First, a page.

A native Floridian, Anna loves the sound of rain and thunder, and can often be found with thunderstorm sounds on, pretending Arizona actually experiences weather that isn't sunshine. Her favorite reads are often sci-fi comedies (can you say Vonnegut?) or strange and unusual YA novels. She may or may not be a time traveler whose deepest desire in life is to own a pet tortoise named Marshmallow Tereshkova. Do with that what you will.
Following in the footsteps of Henry David Thoreau, Shattuck's ruminations on life, love, and nature capture perfectly the strange sensation of knowing we'll never see that same untamed wild Thoreau wrote so passionately about a century and half ago. But even in a world where paths have been paved and meadows trimmed, the essays collected here remind us that walks in nature—much like our relationships to other people—are as much a creation of our minds as they are a physical experience. And they are to be treasured, always.
With humor and sincerity, Klosterman revisits the 90s by examining all the interlocking pieces that can define a moment in time: politics, pop-culture, technology and more. He covers everything from Alanis Morissette to the VHS, all with a deft nod to the important sociopolitical changes of the last thirty years, making for a fantastic read for someone who only technically lived through the decade.
My favorite thing about Jason Pargin's writing is that I am always snort-laughing at the start of a chapter and ugly-crying by the end of it. This newest book is no exception: it's hilarious and terrifying and gory and heart-warming in the same way being hugged by three toddler-sized tarantulas stacked on top of each other wearing a trench coat might be. Beyond all the jokes and monsters, though, is an impactful look at how we shape our futures—and our pasts. Another awesome entry in the John Dies at the End series!
If you've never wondered whether punching your friend in the face for no reason is a good or bad action then congrats, you have more sense than most moral philosophers. Moral philosophy can be a confusing, meandering, and (often) dry subject to tackle, but here Schur translates dense schools of thought with his signature wit and silliness so you can understand (and maybe even apply) some of moral philosophy's most well-known concepts. Perfect for fans of The Good Place as well as anyone looking to dip their toe into becoming a better person. Also: read the footnotes!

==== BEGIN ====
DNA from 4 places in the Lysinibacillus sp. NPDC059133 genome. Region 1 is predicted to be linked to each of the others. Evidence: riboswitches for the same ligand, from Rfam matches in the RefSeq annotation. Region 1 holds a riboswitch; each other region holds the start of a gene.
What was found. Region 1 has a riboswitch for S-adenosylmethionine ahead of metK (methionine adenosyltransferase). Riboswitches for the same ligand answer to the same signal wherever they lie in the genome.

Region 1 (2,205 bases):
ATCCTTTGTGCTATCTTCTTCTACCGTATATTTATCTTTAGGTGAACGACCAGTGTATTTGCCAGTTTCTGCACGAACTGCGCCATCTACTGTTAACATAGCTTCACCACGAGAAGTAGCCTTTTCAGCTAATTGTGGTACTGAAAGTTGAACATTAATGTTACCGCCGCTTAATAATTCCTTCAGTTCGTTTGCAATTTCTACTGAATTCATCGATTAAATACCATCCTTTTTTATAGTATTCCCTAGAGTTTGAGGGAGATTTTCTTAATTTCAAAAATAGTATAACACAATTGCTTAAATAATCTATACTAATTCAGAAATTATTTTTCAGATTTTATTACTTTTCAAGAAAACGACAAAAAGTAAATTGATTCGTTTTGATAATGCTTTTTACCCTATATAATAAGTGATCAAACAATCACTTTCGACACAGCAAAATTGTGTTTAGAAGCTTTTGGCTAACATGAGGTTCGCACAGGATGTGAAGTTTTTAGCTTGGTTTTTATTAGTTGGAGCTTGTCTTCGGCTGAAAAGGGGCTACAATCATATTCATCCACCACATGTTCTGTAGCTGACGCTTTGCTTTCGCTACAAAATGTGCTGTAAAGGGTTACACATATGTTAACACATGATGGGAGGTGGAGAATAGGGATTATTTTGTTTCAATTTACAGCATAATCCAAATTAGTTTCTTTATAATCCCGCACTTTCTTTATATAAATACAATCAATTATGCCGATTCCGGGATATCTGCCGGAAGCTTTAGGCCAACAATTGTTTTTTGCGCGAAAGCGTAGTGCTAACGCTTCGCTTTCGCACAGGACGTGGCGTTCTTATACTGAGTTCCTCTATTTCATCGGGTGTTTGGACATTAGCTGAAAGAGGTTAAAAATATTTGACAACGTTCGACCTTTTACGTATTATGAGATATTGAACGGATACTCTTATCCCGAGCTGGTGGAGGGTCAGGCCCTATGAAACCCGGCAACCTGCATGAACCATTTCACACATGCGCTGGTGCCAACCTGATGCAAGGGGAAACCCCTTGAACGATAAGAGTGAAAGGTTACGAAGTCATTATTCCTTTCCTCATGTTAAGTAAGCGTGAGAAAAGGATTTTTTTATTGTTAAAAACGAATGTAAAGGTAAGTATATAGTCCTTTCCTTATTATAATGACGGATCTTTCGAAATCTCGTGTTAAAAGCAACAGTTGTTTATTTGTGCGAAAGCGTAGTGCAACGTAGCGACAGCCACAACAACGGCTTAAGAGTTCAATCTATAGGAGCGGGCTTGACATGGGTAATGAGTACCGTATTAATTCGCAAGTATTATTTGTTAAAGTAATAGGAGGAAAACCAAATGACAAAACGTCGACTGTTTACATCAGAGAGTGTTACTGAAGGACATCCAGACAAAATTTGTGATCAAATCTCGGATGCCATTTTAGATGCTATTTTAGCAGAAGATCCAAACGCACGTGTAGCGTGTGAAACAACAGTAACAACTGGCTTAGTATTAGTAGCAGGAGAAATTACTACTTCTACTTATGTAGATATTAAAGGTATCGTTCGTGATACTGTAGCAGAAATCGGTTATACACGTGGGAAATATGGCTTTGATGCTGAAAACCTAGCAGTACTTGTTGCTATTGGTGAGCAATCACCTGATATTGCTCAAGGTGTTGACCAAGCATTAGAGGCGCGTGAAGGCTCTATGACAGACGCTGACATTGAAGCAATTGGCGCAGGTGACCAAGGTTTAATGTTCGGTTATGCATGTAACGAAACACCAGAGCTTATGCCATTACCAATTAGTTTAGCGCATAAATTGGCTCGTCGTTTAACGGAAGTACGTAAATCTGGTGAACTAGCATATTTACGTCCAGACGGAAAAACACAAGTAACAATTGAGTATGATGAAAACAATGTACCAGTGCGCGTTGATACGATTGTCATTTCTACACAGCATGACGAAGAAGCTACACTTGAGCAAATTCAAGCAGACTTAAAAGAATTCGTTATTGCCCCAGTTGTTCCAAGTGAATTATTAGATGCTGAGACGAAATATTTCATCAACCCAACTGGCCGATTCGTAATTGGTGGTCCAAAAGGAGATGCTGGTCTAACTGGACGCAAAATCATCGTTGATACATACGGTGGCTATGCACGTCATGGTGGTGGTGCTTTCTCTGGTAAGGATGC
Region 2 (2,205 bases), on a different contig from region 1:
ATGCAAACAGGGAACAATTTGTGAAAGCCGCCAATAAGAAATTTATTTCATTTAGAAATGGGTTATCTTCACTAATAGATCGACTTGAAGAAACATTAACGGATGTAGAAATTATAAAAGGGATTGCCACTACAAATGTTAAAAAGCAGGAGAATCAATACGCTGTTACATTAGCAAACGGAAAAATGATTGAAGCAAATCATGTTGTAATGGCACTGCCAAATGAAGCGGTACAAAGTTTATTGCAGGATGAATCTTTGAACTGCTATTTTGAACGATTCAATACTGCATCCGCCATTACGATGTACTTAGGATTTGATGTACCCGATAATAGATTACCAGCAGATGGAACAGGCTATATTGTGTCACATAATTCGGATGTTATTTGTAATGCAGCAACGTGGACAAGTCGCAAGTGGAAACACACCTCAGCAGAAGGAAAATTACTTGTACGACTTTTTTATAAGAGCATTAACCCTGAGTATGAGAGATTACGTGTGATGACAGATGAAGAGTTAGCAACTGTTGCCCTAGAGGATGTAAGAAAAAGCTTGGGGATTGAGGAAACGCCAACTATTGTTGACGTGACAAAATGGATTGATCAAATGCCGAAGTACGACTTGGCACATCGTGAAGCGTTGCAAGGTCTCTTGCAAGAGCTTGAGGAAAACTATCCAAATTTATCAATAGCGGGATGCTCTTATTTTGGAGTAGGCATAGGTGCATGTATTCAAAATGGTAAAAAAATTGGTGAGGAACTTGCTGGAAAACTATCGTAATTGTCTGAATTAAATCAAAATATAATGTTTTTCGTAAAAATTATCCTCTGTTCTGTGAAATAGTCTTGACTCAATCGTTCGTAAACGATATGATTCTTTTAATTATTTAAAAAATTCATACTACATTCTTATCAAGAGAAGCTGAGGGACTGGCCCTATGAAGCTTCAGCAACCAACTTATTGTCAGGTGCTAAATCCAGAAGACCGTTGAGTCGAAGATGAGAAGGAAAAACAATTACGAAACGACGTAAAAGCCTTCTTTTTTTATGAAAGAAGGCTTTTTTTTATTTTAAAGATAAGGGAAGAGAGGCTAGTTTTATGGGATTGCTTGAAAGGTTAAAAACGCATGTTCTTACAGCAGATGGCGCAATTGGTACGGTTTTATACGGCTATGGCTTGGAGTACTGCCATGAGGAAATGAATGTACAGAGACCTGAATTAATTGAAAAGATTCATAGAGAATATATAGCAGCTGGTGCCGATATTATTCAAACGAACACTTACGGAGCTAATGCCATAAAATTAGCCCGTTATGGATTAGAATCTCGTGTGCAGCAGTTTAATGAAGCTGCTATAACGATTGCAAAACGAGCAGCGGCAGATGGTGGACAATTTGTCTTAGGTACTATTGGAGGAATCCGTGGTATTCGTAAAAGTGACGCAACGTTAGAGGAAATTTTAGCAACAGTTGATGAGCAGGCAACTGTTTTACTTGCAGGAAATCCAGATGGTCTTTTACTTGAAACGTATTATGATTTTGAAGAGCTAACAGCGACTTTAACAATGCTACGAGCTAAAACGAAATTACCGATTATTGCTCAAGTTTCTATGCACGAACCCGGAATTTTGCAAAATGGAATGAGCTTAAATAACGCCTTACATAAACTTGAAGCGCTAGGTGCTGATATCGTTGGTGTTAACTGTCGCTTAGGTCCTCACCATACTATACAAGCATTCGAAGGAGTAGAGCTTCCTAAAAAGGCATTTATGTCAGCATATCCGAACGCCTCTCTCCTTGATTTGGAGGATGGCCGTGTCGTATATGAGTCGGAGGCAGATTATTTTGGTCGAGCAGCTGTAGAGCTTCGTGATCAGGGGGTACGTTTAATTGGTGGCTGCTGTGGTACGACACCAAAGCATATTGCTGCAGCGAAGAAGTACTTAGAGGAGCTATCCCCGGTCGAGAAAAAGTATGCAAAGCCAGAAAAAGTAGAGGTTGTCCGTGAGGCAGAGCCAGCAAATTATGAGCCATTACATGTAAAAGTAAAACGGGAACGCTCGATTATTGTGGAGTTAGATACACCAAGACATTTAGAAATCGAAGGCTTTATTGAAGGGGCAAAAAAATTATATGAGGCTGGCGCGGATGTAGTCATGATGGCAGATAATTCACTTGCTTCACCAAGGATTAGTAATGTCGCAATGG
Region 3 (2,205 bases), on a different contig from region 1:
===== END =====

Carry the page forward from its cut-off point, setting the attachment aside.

What would happen if the small details of your life--your best friend's favorite movie, your dog's personality, your neighbor's daily walking path--suddenly changed? This is what happens to Noah after a strange encounter with a hypnotist at a friend's party. Deftly written and quietly intelligent, Noah Hypnotik is a book that will keep you guessing what's real and what isn't until the very last page. And even after, you'll continue to ponder the nature of reality!
Continuing Kate Bishop's west coast adventures, this book reunites Kate and her mentor, Clint, as well as introduces us to the new West Coast Avengers! Though the pacing isn't quite as solid as the first volume in this series, "Hawkeye: Go West" continues to deliver on the wit and charm that makes Kate Bishop and co. such wonderful characters. Also there are land sharks. LAND SHARKS!
LA crime fighting? Mysterious and maybe-super-villainous parentage? Lucky the Pizza Dog? That's what Hawkeye, aka Kate Bishop, faces when she ditches New York for LA to start her own PI business. This book is the perfect follow-up to Kate's dazzling appearance in the 2012 Hawkeye run, and if you loved that you'll love this. Of course, if you haven't read that A) what's wrong with you? and B) you'll still love this, trust me. Or trust Pizza Dog. He knows what's up.
"Okay... This looks bad." — So begins the best comic run in the history of everything ever. Yeah, I said it. Come at me, bro! Fraction and Aja's Hawkeye is the perfect pairing of writer and artist. You'll be sucked in by the story of Hawkeye aka Clint Barton aka Hawkguy just kinda... going about his life. What's an Avenger to do when not avenging? Turns out it involves a lot of pizza, mafia fighting, coffee, band-aids, and hanging out with the other (some would say best) Hawkeye, Kate Bishop. And you'll be hooked forever by David Aja's brilliant minimalist panels. Perfect for longtime fans and newbies alike, there's a little of something for everyone in this story of a man with no superpowers trying his darned best to help people. Read this book, bro.
When it comes to topics like UFOs (or any widespread unexplained phenomena), it can be hard to parse through what's legitimate and what's basically over-exaggerated guesswork. This book does a thorough job of exploring and understanding the culture around UFOs and considers true believers with unbiased compassion (from a writer who herself wants to believe). It's a great read for anyone looking to understand such a cool phenomenon as well as the half a century of history that got us where we are today!